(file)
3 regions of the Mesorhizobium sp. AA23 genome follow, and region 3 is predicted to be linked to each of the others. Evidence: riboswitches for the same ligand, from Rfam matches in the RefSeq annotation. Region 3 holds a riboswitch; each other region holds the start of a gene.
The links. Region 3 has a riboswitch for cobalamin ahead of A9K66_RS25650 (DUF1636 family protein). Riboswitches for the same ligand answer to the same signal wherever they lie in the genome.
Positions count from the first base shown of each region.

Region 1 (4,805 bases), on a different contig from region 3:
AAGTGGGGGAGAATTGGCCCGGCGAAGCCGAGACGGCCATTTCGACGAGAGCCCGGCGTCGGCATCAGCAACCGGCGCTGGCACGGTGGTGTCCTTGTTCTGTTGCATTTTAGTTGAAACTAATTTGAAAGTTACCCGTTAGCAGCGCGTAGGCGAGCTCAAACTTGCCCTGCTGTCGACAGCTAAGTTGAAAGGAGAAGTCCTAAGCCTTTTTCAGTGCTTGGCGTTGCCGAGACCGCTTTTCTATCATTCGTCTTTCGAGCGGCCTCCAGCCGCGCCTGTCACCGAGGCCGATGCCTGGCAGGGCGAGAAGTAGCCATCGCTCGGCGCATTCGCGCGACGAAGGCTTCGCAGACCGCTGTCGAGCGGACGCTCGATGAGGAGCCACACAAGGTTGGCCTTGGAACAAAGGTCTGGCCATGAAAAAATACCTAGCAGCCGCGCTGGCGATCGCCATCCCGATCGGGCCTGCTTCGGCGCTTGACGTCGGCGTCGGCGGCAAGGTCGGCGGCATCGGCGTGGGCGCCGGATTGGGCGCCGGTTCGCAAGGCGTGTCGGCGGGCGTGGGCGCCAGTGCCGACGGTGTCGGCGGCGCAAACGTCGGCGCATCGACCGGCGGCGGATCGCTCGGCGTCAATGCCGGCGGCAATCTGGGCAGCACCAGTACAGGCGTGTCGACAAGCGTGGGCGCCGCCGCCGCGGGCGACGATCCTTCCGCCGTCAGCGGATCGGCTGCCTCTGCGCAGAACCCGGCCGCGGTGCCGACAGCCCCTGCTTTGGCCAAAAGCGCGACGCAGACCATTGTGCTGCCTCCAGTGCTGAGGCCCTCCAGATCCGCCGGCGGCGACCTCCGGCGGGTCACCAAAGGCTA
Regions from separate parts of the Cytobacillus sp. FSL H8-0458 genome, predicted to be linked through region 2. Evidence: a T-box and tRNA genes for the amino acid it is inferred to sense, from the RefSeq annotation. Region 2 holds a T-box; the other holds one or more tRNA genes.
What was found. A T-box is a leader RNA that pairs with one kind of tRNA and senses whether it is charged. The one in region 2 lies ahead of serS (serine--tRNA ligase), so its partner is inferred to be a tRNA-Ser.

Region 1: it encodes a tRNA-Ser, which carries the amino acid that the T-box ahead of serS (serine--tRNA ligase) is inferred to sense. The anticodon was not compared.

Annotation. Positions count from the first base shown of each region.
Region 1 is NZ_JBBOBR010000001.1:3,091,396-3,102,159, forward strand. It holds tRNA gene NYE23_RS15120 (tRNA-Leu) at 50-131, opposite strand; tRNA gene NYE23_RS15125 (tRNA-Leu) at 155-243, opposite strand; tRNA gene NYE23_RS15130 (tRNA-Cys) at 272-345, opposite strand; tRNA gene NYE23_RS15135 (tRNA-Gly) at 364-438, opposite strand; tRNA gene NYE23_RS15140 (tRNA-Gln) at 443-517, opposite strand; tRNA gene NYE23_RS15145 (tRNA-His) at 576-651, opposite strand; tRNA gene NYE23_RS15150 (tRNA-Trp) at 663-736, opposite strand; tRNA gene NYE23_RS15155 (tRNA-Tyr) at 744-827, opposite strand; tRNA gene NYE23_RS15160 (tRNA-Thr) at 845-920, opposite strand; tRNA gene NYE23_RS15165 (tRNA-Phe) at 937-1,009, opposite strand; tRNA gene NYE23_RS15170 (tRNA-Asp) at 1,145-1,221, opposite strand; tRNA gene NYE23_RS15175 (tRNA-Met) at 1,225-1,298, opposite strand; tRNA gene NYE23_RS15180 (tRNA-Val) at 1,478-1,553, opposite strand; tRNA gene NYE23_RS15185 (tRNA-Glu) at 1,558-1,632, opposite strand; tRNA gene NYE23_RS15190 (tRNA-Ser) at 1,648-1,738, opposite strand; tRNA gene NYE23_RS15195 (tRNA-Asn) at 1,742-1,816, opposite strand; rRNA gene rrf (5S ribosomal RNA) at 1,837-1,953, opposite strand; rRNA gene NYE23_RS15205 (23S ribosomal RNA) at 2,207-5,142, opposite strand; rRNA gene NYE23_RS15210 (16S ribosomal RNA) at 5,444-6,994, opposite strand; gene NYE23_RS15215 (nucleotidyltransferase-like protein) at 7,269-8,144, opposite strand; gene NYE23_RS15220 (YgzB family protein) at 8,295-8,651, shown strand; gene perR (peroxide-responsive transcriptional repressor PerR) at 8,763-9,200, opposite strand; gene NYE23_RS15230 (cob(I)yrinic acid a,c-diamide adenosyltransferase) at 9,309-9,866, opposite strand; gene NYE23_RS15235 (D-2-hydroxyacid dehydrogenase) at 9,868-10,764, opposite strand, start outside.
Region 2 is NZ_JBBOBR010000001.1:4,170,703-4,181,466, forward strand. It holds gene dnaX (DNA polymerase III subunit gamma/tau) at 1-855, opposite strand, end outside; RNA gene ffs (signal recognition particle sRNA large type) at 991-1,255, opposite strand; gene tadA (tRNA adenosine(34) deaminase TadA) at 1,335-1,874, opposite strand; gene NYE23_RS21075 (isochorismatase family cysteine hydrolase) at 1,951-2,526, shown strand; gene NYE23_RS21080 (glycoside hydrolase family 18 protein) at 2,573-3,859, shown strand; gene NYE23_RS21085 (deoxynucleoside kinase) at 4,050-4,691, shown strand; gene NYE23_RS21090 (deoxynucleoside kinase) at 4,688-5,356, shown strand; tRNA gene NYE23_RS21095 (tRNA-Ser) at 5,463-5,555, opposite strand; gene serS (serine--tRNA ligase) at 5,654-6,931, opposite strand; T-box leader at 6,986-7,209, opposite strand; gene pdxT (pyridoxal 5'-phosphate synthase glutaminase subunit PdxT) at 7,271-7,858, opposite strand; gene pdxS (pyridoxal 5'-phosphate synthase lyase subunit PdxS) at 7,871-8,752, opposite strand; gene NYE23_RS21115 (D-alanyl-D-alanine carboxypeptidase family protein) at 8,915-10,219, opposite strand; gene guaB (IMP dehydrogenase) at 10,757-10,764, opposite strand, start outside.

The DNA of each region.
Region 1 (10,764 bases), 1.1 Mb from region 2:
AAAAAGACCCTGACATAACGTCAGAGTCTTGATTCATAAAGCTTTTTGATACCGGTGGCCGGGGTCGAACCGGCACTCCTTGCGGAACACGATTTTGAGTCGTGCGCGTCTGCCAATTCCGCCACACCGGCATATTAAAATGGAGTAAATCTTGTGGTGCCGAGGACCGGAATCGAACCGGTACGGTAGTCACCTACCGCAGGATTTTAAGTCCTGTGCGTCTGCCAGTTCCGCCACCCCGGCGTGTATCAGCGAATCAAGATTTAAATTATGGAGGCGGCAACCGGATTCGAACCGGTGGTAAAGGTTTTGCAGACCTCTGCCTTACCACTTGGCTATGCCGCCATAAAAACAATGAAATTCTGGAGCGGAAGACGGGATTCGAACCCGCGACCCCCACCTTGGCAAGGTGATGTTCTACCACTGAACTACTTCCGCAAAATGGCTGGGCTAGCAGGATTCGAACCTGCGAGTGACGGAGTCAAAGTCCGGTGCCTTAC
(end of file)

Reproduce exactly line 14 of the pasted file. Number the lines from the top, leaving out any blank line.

AAAAAGACCCTGACATAACGTCAGAGTCTTGATTCATAAAGCTTTTTGATACCGGTGGCCGGGGTCGAACCGGCACTCCTTGCGGAACACGATTTTGAGTCGTGCGCGTCTGCCAATTCCGCCACACCGGCATATTAAAATGGAGTAAATCTTGTGGTGCCGAGGACCGGAATCGAACCGGTACGGTAGTCACCTACCGCAGGATTTTAAGTCCTGTGCGTCTGCCAGTTCCGCCACCCCGGCGTGTATCAGCGAATCAAGATTTAAATTATGGAGGCGGCAACCGGATTCGAACCGGTGGTAAAGGTTTTGCAGACCTCTGCCTTACCACTTGGCTATGCCGCCATAAAAACAATGAAATTCTGGAGCGGAAGACGGGATTCGAACCCGCGACCCCCACCTTGGCAAGGTGATGTTCTACCACTGAACTACTTCCGCAAAATGGCTGGGCTAGCAGGATTCGAACCTGCGAGTGACGGAGTCAAAGTCCGGTGCCTTAC